Soon after, we introduced a “practice” mission statement, explaining that before we could craft a new mission, we had to initially experience what it means to be on purpose. We need to first experience what happens when there is coherence surrounding who we are and what we do as a spiritual community, which is very different than just identifying values and goals. It becomes our way of “praying without ceasing” so to speak, and a method of “walking our talk.”
Our practice mission is Transforming Lives. It’s that simple and powerful. No one needed it explained. What’s more, since over 200 people in our community have been through the Q Process™ over 90% of our congregation has experienced a profound and personal transformation. They are embodying our mission. There is no gap between what we practice and what is our shared experience. Our entire community now uses a common practice to both experience and demonstrate our purpose: transforming lives.
Now, it is not Jane’s and my intention to “tell” the congregation what its mission is, but rather help them have the felt sense of what it means to be on purpose as a community and in their individual lives. And so, we are now aligning our organizational structures to support transforming lives.
If “transforming lives” is the mission, then how is that best accomplished? While the worship service is often inspiring, uplifting and engaging, it is rare that the Sunday experience alone transforms lives, birthing a greater reality among individual congregants. We can add classes to the effort, but unless a specific curriculum is linked to growing emotional and spiritual maturity, it might not be transformational.
What about small group ministry like a Fall Faith program? Now you are getting warm. Studies have shown that transformation happens most profoundly in small group ministry. Yet, in New Thought, small group ministry is typically a “bolt on” program rather than the centrism of the organization.
For us at Unity Spiritual Center, the SpiritGroups small group ministry program developed by Mendhi Audlin, LUT, is accelerating our transition to an entirely mission-based organization. Why SpiritGroups? Because it is a coherent year-round program for mission fulfillment when the mission of the ministry is linked to transforming lives.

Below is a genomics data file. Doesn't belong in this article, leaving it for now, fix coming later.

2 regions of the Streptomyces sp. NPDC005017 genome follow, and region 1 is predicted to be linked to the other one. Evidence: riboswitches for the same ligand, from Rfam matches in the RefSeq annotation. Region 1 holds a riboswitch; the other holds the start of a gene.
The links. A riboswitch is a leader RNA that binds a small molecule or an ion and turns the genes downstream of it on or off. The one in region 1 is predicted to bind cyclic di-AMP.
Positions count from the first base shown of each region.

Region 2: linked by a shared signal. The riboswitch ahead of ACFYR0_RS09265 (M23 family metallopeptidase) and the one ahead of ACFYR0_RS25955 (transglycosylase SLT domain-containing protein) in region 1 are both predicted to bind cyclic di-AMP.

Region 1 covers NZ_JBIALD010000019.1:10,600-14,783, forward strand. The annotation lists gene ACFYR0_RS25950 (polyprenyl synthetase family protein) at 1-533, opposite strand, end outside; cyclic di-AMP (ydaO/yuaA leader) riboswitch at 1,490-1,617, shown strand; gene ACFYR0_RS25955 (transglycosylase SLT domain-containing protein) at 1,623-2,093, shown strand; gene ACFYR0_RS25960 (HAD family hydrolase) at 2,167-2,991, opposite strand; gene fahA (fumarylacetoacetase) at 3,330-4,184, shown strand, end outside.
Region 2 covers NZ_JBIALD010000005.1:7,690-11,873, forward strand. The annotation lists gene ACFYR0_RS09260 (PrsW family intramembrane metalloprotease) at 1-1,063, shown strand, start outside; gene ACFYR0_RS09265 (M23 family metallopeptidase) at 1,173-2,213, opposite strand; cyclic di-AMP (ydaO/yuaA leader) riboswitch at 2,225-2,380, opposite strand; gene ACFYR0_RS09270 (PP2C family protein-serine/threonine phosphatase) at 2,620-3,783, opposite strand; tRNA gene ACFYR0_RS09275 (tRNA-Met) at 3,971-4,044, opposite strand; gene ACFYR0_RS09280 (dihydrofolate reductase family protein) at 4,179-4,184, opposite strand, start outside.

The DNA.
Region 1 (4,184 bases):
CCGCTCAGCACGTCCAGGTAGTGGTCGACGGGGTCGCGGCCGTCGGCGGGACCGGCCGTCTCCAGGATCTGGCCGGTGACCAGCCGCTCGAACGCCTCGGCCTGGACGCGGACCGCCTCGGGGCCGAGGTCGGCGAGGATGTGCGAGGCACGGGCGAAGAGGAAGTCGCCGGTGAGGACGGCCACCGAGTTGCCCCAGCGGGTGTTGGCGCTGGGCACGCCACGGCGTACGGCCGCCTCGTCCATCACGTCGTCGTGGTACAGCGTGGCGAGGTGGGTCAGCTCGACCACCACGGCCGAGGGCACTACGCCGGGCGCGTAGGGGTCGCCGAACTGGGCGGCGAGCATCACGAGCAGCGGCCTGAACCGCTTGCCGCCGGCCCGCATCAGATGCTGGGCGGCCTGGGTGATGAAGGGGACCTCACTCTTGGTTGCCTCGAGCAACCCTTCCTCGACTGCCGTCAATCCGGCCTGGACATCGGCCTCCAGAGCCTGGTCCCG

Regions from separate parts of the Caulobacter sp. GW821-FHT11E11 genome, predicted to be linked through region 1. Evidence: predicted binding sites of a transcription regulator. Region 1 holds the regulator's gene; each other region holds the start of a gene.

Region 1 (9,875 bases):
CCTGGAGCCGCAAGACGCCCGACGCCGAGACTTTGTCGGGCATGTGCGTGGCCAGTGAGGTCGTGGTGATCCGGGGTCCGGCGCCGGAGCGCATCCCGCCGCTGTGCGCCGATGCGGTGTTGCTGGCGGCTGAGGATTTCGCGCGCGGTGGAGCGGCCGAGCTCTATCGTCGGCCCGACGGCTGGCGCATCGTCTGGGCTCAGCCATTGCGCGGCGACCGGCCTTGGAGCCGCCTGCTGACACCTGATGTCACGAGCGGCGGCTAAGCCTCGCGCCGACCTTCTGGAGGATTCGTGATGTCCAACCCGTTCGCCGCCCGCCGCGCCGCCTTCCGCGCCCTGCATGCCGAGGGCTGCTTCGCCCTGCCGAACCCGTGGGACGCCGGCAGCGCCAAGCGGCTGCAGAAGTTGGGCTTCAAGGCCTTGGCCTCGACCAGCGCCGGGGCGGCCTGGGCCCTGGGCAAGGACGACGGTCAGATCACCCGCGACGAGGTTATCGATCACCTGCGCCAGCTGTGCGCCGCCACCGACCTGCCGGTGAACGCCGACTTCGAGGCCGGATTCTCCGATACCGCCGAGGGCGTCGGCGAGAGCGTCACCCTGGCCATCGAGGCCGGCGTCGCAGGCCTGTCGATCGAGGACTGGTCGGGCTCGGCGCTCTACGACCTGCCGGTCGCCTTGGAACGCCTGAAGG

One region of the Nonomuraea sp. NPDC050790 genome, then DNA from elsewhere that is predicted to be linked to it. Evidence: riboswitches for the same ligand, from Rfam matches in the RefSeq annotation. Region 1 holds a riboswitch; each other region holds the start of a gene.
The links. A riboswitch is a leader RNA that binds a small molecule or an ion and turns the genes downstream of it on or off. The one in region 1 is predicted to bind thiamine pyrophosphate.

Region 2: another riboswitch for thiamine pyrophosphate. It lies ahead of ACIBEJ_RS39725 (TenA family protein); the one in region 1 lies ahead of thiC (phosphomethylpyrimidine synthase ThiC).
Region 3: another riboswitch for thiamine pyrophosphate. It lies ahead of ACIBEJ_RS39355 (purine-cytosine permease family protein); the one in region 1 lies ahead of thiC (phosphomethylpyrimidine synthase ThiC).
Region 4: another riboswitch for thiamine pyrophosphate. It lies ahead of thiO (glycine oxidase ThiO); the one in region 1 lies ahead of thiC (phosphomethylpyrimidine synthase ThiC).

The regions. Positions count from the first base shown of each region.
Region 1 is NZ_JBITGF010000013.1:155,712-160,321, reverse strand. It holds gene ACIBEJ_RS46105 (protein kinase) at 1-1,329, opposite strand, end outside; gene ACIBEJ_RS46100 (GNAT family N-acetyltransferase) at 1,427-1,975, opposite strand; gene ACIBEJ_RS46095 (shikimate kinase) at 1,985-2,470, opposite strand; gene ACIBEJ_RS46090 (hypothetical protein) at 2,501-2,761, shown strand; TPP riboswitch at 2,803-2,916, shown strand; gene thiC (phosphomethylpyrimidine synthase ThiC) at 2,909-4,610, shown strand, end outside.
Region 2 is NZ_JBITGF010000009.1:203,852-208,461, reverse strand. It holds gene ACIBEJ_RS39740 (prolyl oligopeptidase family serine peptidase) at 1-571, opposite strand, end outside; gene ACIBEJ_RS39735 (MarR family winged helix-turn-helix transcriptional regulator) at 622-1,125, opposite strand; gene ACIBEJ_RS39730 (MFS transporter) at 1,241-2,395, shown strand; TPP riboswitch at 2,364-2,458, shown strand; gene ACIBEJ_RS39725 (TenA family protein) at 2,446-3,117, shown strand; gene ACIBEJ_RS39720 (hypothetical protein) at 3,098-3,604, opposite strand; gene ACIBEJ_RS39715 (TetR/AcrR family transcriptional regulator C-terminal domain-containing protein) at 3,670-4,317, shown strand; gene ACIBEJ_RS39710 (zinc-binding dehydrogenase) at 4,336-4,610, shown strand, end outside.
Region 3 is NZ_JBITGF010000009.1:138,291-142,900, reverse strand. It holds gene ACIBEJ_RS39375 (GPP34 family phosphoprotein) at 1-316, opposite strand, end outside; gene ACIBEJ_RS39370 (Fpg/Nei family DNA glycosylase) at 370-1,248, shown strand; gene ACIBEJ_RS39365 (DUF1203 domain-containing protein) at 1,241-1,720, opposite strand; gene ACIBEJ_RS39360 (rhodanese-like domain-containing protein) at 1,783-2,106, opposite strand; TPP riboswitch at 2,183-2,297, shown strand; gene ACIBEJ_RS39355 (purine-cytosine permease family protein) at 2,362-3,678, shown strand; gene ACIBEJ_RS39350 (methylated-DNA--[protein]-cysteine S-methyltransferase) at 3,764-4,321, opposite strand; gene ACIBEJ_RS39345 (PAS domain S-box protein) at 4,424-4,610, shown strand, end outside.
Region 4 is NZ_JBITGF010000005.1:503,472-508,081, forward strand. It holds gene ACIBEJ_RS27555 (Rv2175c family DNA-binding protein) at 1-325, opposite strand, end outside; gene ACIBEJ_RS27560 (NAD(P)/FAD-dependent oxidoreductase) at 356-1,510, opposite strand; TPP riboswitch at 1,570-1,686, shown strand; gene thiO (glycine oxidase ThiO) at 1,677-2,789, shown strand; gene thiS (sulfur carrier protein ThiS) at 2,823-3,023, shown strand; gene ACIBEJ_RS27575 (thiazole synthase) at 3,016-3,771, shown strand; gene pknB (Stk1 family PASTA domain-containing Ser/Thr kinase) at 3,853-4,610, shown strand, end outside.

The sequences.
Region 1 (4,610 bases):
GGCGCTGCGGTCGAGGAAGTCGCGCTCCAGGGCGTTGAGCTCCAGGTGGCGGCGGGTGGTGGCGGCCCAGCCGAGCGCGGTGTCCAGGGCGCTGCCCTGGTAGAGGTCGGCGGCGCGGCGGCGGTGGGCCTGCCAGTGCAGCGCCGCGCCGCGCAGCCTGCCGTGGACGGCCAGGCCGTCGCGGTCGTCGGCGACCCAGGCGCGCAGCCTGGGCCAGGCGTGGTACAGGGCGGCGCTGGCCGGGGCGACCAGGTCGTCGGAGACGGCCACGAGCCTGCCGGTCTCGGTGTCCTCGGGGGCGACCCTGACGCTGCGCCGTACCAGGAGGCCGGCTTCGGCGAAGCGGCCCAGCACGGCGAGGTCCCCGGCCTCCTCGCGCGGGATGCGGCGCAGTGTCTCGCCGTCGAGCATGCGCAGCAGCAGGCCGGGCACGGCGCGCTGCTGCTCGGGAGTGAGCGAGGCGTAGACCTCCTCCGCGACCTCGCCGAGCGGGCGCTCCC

I did a keynote talk at the 2016 Small Group Leadership Summit held at Unity Village, Mo., prior to our national convention last June . In the video I speak to how SpiritGroups can drive the transition to mission-centric ministry and answer more detailed questions about funding.
A lot more can be said about transitioning to mission-centric ministry. For instance, the role of the minister and board change in this new paradigm of ministry. The minister transitions from being ostensibly the “parental figure” of the family system to being in the role of “spiritual or life coach.” The board’s role moves from managing to modeling and from leading to developing other leaders.
Integral to the entire long-term process is the integration of the ministry’s shadow material and the emotional and spiritual maturity of the entire community. Absent of the resilience and capacity to manage change and overcome the collective “sense of not enough,” the transition to mission-centric ministry is unsustainable.
Finally, the context for tithing in a mission-centric ministry is to make a difference—to tithe as source, not to the source of one’s spiritual nourishment. Rather than focusing on supporting the ministry, we invite people to tithe as Source to the mission, transforming lives. In a mission-centric ministry practice, people give to make a difference, and this difference (the context from which they tithe) makes all the difference in how the ministry is financially sustained.